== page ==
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Building “Science Supply Chains” will Help Universities Catapult Research into Successful Commercialisation

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Building “Science Supply Chains” will Help Universities Catapult Research into Successful Commercialisation

James Baker, CEO of Graphene@Manchester and commercialisation lead for 2D Materials within the Henry Royce Institute, believes building science supply chains will help bring academia and businesses ever closer as they compete for government funding to meet the grand challenges ahead.

The coming together of universities and businesses should be the perfect partnership – but too often it has been a marriage of convenience.

In a way, having to make compromises is not too surprising. There are a number of cultural differences and organisational barriers between higher education and the commercial world.

Essentially, universities and commercial organisations are seeking different outputs. Business leaders work in a transactional world and require market-ready products while academics earn reputation and funding for their excellent research outputs and highly cited publications.

Challenges can also include finding ‘quality time’ to have initial exploratory conversations to define the benefits of working together and establishing shared goals. Or it can be the basic lack of trust over issues such as intellectual property and patents.

However, with national government firmly focused on meeting priority economic and social challenges – partly through schemes like the Industry Challenge Strategy Fund – universities and businesses are going to have to work even harder to deliver on expectations.

The answers we seek can’t all be science – nor can it all be commercial. A number of excellent partnership schemes already exist to bridge this gap, from Knowledge Transfer Partnerships to the more recent Prosperity Partnership projects.

On an even grander scale is the Faraday Institution which is looking to radically develop the UK’s capability in battery technology. This ambitious university-business partnership has been funded in part through the government’s £246 million investment in battery technology as part of the Industrial Strategy.

For me, a sustainable business model for the future will be based on building embedded supply chains that run seamlessly across academia and business networks.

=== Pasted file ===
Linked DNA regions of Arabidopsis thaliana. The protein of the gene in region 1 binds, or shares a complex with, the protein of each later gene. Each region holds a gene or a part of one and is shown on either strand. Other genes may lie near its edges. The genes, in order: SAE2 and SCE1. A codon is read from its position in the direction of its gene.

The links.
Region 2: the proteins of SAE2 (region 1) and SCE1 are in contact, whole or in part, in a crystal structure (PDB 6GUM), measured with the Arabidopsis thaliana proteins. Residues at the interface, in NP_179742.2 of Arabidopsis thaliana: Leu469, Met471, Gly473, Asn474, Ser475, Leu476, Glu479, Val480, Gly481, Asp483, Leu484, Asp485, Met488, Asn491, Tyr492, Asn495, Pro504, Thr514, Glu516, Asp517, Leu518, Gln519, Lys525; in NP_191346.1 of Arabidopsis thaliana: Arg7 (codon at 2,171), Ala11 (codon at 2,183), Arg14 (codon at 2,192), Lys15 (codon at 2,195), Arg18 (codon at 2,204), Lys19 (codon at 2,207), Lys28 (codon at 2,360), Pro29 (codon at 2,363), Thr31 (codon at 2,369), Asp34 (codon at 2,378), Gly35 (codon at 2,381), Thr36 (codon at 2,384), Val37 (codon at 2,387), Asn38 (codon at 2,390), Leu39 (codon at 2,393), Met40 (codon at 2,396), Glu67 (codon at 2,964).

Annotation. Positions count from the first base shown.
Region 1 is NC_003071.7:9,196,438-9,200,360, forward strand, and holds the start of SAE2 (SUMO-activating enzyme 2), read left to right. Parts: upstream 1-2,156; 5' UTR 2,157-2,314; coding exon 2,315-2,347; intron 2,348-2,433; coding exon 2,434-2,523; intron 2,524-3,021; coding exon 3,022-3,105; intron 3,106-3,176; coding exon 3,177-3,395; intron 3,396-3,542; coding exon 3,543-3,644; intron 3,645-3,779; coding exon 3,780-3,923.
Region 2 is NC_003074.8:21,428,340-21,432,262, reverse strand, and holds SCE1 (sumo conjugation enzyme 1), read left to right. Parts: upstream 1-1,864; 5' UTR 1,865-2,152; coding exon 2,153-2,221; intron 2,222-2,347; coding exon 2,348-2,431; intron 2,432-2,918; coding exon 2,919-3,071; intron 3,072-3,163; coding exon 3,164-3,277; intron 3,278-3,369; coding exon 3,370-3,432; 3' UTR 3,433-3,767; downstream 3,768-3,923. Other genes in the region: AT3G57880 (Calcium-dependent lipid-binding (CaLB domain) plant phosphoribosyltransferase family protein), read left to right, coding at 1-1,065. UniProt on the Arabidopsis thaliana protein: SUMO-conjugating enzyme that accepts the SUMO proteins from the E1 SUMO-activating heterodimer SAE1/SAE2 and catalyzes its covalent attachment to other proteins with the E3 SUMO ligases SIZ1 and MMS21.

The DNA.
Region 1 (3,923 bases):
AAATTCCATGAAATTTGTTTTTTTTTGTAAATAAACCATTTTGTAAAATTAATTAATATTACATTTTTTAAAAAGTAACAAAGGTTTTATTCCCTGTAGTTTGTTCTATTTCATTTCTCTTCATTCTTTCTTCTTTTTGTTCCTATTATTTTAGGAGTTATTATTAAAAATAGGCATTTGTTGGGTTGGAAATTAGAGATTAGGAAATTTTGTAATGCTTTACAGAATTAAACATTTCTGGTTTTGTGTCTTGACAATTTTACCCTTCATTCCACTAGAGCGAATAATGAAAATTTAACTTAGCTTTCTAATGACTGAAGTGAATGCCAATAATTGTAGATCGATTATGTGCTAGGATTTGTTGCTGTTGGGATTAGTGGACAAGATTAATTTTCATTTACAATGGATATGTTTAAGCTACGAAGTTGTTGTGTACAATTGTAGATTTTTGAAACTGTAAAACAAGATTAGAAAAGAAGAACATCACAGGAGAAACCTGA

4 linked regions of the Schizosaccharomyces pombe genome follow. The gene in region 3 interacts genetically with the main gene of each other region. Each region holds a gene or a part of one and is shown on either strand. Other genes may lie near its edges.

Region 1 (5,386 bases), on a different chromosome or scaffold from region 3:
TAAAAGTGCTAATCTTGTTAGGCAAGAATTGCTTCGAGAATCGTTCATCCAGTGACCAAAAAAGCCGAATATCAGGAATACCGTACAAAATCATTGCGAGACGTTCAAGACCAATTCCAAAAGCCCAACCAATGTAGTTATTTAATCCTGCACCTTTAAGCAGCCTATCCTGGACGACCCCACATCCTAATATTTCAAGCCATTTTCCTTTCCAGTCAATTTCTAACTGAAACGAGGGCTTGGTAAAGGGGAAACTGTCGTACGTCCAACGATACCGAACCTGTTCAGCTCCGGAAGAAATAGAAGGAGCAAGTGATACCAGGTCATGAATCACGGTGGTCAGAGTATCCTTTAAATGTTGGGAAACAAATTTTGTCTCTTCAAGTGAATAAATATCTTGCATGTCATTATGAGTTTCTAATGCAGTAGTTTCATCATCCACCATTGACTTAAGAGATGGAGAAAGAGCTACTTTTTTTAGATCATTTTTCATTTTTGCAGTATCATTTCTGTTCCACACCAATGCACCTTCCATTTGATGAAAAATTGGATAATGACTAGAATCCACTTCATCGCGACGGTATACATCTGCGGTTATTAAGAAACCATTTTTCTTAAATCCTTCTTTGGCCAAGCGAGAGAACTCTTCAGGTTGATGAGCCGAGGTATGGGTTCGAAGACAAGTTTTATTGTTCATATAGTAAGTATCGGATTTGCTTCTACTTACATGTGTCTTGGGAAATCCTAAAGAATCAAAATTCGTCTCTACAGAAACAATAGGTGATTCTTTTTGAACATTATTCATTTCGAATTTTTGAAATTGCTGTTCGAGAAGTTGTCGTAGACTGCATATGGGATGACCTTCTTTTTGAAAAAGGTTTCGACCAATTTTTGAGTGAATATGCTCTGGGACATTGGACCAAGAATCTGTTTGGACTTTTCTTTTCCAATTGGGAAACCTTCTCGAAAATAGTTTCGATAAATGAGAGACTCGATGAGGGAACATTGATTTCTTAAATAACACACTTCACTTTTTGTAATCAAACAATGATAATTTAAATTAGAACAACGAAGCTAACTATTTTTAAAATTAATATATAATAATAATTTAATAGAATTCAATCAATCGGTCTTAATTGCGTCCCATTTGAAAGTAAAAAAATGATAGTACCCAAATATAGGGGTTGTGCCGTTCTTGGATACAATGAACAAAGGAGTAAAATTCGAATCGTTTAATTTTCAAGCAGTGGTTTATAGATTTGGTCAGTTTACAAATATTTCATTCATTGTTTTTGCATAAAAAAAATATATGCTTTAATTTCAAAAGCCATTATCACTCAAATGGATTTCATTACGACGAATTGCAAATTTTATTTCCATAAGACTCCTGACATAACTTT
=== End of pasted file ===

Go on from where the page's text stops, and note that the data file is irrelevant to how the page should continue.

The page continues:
An example that is close to home at The University of Manchester is the unique science supply chain that has been established to support the Graphene@Manchester ecosystem, which spans the industry readiness levels ie from scientific breakthroughs, to the engineering of new technology and ultimately, supporting the delivery of market-ready products.

For us, this journey begins in research groups based in the University and can be nurtured in the National Graphene Institute, home to pioneering research in 2D materials. When the science is mature enough we will expect it to move into the newly opened Graphene Engineering Innovation Centre (GEIC). The GEIC will proactively engage with business partners in key areas where 2D materials could prove transformational, including lightweighting, energy storage and membrane technology.

These flagship facilities are also part of a wider community including the various Catapult  Centres and the Manchester-based Henry Royce Institute, a national alliance of UK universities and organisations focused on applied research in advanced materials.

What is important to recognise is that this science supply chain model will not necessarily facilitate a single flow of outputs. A project could hit a setback along the industry readiness journey and have to retrace its steps as the problem is unpicked and looked at again. (Similar to an unlucky counter having to slide backwards in a game of snakes-and-ladders and then having to start its climb all over again).

This, however, is the strength of the supply chain model because the linear relationships between all stakeholders, whether academic or more commercially-focused, provide shared interest in the final output.

In the anticipation of the grand challenges ahead, I am confident the supply chain approach will encourage an exciting, efficient and highly productive framework that will allow academics and businesses to work with ever greater trust and genuine compatibility. As the GEIC gears up and begins to engage more proactively with external partners we look to put the theory to the test and deliver a 2D materials advantage to both our regional and national economies.

To find out more about advanced materials at The University of Manchester visit:
www.manchester.ac.uk/research/beacons/advanced-materials/